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A Simple Curve

Year: 2005
Language: English
Format: 35mm Colour
Runtime: 92 min
Director: Aubrey Nealon
Producer: George Baptist, Lael McCall, Aubrey Nealon
Writer: Aubrey Nealon
Cinematographer: David Geddes
Editor: Karen Porter
Sound: Paul Sharpe
Music: Ohad Benchetrit, Justin Small
Cast: Matt Craven, Pascale Hutton, Sarah Lind, Waneta Storms, Kett Turton, Kris Lemche, Michael Hogan
Production Company: Idaho Peak Productions, Ltd.

Rebelling against one’s parents is generally considered a rite of passage for teenagers, but twenty-seven-year-old Caleb (Kris Lemche) somehow missed this important phase. Maybe it’s because he was raised in British Columbia’s majestic Kootenays by laid-back, hippie parents who didn’t give him much to rebel against. Either way, his growing dissatisfaction with his life – not to mention his increasingly strained relationship with his father – has Caleb making up for lost time.

Caleb and his father, Jim (Michael Hogan), run a small carpentry shop and relate more as friends than family. But when the idealistic and ornery Jim turns down a lucrative contract for reasons Caleb considers trite and inconsequential, tensions between the two begin to mount. The situation is only exacerbated by the arrival of Matthew (Matt Craven), an old friend of Jim’s who, in addition to taking a fatherly shine to Caleb, has plans to open a high-end fishing lodge in the area. Caleb and Jim’s differing views on this enterprise drive them further apart, finally forcing Caleb to make his own choices and forge his own path.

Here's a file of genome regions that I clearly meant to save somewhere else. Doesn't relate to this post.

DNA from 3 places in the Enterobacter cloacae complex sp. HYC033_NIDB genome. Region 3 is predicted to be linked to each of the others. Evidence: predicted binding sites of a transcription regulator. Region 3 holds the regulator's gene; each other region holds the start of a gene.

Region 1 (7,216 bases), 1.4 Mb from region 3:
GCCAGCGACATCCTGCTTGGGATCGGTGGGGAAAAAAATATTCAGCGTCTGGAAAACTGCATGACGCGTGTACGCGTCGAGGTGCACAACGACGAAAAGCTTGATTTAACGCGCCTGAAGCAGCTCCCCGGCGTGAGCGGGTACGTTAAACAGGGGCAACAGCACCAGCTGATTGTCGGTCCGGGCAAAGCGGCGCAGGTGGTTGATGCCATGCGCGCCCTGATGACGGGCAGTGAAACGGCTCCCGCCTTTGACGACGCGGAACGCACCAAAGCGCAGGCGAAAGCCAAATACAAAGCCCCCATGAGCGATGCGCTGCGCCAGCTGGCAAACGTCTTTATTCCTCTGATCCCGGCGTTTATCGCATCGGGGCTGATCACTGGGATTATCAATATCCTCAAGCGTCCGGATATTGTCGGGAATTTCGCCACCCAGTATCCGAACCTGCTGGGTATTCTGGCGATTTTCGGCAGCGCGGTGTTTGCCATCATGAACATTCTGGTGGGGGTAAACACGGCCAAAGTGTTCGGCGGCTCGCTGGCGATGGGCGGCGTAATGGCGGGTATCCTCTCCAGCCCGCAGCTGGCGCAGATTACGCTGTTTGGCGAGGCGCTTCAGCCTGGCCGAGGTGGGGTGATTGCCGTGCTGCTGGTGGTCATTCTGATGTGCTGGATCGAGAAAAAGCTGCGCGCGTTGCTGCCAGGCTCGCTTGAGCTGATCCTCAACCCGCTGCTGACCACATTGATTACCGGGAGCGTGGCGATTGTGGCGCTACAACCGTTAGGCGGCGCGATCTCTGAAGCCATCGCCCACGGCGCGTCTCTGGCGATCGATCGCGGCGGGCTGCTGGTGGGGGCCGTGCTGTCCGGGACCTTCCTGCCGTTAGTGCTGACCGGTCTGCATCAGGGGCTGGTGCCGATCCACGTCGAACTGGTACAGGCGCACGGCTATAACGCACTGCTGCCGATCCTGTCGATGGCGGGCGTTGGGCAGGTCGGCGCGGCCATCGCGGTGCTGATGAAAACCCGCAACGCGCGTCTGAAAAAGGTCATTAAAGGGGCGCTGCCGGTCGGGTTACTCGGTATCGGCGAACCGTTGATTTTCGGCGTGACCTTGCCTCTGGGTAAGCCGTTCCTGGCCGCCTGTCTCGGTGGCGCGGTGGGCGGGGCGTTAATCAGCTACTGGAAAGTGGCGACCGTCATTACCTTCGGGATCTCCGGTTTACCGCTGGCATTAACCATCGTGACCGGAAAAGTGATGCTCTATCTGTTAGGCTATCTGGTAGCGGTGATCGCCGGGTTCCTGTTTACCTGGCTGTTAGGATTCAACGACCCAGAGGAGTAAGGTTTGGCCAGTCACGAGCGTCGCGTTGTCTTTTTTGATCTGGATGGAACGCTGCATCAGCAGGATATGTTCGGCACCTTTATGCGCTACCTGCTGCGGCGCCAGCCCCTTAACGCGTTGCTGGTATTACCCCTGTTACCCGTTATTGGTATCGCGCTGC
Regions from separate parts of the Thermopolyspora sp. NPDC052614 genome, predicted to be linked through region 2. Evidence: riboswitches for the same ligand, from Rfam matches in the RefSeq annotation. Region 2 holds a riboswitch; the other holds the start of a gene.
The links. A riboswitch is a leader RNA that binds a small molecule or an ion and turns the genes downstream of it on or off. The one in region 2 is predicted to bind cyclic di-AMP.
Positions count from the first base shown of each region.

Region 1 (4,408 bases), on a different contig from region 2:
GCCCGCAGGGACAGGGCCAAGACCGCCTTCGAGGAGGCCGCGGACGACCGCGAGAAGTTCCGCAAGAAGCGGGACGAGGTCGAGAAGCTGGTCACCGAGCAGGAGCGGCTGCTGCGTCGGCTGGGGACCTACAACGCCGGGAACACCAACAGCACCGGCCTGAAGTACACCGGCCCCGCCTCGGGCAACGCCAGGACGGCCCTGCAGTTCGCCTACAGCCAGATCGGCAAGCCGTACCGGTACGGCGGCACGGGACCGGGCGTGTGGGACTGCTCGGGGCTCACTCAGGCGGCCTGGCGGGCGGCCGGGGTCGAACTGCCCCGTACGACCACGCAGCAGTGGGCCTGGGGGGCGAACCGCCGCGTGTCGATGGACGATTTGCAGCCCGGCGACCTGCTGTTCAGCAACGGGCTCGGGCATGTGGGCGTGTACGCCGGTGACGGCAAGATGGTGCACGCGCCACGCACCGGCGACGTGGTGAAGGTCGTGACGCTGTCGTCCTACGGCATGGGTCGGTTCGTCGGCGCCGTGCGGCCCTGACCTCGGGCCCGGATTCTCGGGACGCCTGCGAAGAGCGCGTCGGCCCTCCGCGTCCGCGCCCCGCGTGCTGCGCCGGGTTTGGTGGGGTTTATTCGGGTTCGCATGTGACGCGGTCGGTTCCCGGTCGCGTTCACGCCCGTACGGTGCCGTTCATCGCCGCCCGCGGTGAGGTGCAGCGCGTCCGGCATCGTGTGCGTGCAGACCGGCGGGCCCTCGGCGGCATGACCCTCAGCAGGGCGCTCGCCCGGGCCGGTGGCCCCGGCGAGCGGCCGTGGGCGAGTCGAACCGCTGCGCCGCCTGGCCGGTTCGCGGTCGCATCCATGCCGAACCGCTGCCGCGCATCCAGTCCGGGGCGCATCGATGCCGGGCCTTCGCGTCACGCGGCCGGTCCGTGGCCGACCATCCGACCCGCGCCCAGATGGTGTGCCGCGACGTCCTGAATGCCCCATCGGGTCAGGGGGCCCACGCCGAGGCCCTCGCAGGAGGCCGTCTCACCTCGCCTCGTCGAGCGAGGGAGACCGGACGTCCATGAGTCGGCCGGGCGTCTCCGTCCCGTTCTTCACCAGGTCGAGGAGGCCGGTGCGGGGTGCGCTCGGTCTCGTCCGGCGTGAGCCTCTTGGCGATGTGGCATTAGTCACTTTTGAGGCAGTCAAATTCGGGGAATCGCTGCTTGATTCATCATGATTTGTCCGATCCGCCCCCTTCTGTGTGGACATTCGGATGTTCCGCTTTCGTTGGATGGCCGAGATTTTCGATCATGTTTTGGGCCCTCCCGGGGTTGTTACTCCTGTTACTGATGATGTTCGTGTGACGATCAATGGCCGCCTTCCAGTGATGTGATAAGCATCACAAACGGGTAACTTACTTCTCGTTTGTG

Aubrey Nealon’s assured, semi-autobiographical feature debut offers a gentle and compelling look at life in the rural B.C. interior – a region whose lush, evocative grandeur is wonderfully captured by cinematographer David Geddes, and whose quirky eccentricity is exemplified by Caleb’s burgeoning relationship with a newly arrived single mother (Pascale Hutton), and his amiably confrontational rapport with a comical pair of hippie squatters (Sarah Lind and Kett Turton).

A Simple Curve premiered at the 2005 Toronto International Film Festival® and garnered many warm reviews upon its art-house release. It was named one of Canada’s Top Ten of 2005 by an independent, national panel of filmmakers, programmers, journalists and industry professionals.

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